Dieters are used to measuring and even weighing their portions, but a new portable, computer-linked, electronic plate scale takes food intake monitoring to a whole new level.


The scale, called a Mandometer, was developed by Swedish scientists at the Karolinska Institutet in Stockholm and actually speaks to diners, alerting them when they are eating their food too quickly.

The Mandometer consists of an electronic scale designed to fit under a plate and a small screen. The scale weighs the food as the meal is being consumed and the screen depicts a graph that indicates the rate at which the food is disappearing from the plate. This “ideal graph for food consumption” was programmed by a food therapist. As soon as a diner deviates too much from the ideal graph, he or she is subjected to a spoken request from the computer to slow down.

The idea behind the Mandometer is to train overweight people to eat more slowly so that they will feel satiated sooner and eat less, thereby losing weight.

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An 18 month study conducted by researchers at the Bristol Royal Hospital for Children in Britain has indicated that the Mandometer is an effective tool to combat obesity in children and teens. The team tested 106 clinically obese patients ranging in age from nine to 17 years old. Some of the patients had to use the Mandometer while the others received standard anti-obesity treatment. All of them were urged to practice some form of physical exercise for 60 minutes a day and to follow a healthy diet.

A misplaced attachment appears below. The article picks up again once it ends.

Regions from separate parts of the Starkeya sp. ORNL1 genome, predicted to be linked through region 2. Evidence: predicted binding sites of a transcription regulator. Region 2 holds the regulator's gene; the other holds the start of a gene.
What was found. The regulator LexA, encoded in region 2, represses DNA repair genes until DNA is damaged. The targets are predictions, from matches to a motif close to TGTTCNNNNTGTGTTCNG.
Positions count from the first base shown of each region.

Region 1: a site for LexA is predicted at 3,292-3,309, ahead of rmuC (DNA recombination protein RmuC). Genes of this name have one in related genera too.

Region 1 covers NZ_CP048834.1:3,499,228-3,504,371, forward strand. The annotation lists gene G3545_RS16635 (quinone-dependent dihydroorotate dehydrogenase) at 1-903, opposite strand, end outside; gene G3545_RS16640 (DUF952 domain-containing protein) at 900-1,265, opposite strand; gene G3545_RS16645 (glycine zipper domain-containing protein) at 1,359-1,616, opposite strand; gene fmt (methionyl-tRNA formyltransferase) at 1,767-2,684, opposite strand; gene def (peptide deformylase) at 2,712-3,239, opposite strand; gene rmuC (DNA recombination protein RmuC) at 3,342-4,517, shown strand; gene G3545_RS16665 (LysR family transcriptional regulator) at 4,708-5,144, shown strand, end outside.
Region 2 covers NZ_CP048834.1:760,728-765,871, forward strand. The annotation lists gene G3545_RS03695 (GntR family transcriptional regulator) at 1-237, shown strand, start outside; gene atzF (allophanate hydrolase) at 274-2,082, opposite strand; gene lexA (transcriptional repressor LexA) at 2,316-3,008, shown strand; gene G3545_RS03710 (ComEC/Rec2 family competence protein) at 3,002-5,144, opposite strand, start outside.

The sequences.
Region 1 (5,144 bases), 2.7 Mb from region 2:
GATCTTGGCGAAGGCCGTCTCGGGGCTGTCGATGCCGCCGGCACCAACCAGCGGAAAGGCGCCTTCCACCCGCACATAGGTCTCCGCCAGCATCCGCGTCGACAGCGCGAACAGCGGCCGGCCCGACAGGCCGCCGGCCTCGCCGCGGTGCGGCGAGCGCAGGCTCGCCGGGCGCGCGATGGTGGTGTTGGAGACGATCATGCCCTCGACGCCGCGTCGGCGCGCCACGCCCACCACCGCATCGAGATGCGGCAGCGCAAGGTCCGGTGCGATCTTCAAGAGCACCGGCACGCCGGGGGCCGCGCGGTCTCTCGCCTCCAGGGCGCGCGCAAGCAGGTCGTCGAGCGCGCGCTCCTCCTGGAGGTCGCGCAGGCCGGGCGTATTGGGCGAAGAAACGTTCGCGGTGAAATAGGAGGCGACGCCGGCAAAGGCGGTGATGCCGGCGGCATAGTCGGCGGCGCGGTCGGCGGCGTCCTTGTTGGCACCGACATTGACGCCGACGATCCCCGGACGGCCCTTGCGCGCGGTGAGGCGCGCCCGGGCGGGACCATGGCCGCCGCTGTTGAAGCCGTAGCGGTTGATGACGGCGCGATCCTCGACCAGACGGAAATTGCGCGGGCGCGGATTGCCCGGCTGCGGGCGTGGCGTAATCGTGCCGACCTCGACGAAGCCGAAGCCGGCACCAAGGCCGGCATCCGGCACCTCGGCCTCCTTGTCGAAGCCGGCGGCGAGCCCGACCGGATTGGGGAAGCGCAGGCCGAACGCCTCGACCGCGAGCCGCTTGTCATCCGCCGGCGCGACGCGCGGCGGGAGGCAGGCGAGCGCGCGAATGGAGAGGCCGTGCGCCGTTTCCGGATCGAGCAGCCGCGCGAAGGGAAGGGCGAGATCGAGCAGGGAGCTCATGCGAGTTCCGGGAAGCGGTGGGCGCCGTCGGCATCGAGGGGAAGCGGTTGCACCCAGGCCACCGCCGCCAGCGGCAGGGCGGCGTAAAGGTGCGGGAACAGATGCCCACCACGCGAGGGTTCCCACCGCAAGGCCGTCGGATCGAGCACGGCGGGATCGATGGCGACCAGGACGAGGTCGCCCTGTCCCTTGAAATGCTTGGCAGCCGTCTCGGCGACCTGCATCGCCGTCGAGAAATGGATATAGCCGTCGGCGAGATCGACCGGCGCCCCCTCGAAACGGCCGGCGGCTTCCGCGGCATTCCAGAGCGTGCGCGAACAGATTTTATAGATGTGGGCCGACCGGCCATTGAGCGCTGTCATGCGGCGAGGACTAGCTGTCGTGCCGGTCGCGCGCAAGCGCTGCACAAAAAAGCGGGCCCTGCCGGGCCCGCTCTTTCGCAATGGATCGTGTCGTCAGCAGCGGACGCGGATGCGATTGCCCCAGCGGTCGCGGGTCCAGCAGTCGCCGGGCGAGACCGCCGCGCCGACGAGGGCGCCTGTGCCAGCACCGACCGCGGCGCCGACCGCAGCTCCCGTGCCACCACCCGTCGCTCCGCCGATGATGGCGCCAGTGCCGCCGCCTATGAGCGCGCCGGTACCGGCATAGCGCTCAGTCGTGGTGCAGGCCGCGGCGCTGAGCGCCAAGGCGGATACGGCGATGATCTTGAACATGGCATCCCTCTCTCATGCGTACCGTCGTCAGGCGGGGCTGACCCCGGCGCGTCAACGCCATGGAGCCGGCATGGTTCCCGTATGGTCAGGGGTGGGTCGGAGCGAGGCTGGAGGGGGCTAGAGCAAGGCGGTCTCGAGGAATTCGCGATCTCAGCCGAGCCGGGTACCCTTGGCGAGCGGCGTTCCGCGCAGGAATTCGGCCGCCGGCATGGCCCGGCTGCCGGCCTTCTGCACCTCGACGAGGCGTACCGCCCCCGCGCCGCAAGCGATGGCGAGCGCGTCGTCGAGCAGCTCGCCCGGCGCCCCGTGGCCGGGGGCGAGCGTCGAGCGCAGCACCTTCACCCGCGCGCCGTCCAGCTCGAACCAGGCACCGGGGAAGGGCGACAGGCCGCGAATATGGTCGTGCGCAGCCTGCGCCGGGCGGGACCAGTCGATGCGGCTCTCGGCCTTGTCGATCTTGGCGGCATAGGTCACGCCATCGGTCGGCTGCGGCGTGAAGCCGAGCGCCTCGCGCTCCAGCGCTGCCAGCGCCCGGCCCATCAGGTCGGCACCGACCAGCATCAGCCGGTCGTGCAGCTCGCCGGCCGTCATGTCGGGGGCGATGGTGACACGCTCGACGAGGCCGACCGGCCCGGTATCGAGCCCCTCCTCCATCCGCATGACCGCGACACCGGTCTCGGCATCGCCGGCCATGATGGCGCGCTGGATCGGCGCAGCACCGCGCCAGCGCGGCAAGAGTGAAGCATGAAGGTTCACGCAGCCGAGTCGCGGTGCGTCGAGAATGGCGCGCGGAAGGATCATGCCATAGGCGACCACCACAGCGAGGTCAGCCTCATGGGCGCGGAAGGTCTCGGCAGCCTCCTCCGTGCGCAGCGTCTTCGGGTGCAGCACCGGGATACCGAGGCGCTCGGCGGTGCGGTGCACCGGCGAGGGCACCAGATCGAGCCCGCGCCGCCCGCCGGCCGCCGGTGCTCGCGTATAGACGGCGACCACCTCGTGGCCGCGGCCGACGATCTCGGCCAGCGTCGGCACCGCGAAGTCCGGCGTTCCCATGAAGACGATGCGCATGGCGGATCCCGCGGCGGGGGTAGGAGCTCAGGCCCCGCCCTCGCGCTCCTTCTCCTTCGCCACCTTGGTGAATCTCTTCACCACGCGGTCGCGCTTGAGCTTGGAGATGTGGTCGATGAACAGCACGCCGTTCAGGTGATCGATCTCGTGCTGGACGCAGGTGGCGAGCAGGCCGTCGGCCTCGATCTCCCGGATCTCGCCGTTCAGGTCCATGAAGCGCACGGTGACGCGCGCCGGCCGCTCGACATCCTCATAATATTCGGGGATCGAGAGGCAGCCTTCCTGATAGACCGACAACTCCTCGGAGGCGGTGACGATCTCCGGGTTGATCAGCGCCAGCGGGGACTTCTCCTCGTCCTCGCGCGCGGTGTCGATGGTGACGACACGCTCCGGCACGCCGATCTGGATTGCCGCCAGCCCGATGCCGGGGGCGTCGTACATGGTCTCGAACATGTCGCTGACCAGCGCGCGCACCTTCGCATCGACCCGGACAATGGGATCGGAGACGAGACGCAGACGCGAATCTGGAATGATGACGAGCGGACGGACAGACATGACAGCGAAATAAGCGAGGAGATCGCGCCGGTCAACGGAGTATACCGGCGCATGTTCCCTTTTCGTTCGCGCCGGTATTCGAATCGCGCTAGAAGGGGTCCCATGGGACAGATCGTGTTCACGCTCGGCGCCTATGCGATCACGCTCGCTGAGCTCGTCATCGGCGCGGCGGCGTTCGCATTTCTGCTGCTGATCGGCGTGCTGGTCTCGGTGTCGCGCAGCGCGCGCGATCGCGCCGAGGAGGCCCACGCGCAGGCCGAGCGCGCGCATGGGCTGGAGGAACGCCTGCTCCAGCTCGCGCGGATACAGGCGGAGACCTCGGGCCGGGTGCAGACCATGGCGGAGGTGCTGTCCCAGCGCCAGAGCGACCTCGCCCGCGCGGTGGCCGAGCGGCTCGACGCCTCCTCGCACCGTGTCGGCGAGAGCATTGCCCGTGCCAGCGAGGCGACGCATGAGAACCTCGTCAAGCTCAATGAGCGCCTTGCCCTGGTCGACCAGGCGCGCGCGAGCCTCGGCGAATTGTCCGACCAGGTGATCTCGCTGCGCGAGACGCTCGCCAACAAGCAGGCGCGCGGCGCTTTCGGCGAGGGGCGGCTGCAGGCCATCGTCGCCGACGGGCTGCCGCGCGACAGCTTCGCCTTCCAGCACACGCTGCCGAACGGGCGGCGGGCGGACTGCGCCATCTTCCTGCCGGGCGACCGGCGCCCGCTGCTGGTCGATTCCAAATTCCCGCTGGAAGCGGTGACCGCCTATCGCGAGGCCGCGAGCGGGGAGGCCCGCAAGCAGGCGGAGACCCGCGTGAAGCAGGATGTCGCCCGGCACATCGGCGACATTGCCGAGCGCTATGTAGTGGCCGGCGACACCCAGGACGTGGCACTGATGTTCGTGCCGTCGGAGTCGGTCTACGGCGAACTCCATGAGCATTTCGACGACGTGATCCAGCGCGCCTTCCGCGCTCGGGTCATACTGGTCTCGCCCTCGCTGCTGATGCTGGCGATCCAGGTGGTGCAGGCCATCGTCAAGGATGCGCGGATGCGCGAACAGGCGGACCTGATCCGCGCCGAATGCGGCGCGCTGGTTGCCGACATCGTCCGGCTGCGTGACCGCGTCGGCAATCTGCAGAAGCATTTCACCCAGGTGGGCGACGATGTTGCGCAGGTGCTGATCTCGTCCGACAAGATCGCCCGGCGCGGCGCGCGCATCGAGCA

The results of the study were published in an article in the British Medical Journal. When participants were assessed a year into the study, the Body Mass Index (BMI) of the group who had used the Mandometer had fallen by an average of 2.1%, which is about three times more than the group who had received the standard treatment. At the end of the study 18 months later, those results still held steady.

The group who had used the Mandometer was also eating smaller portions of food (about 45 grams less than before) by the end of the study.

The race to slow down was also won by the Mandometer group. At the end of the study, their eating speed had been reduced by about 11%, while the standard care group was eating 4% faster.

With such positive results, we’re certain that there are many diners out there who won’t mind sharing their tables with the scolding scale.

Via Digital Life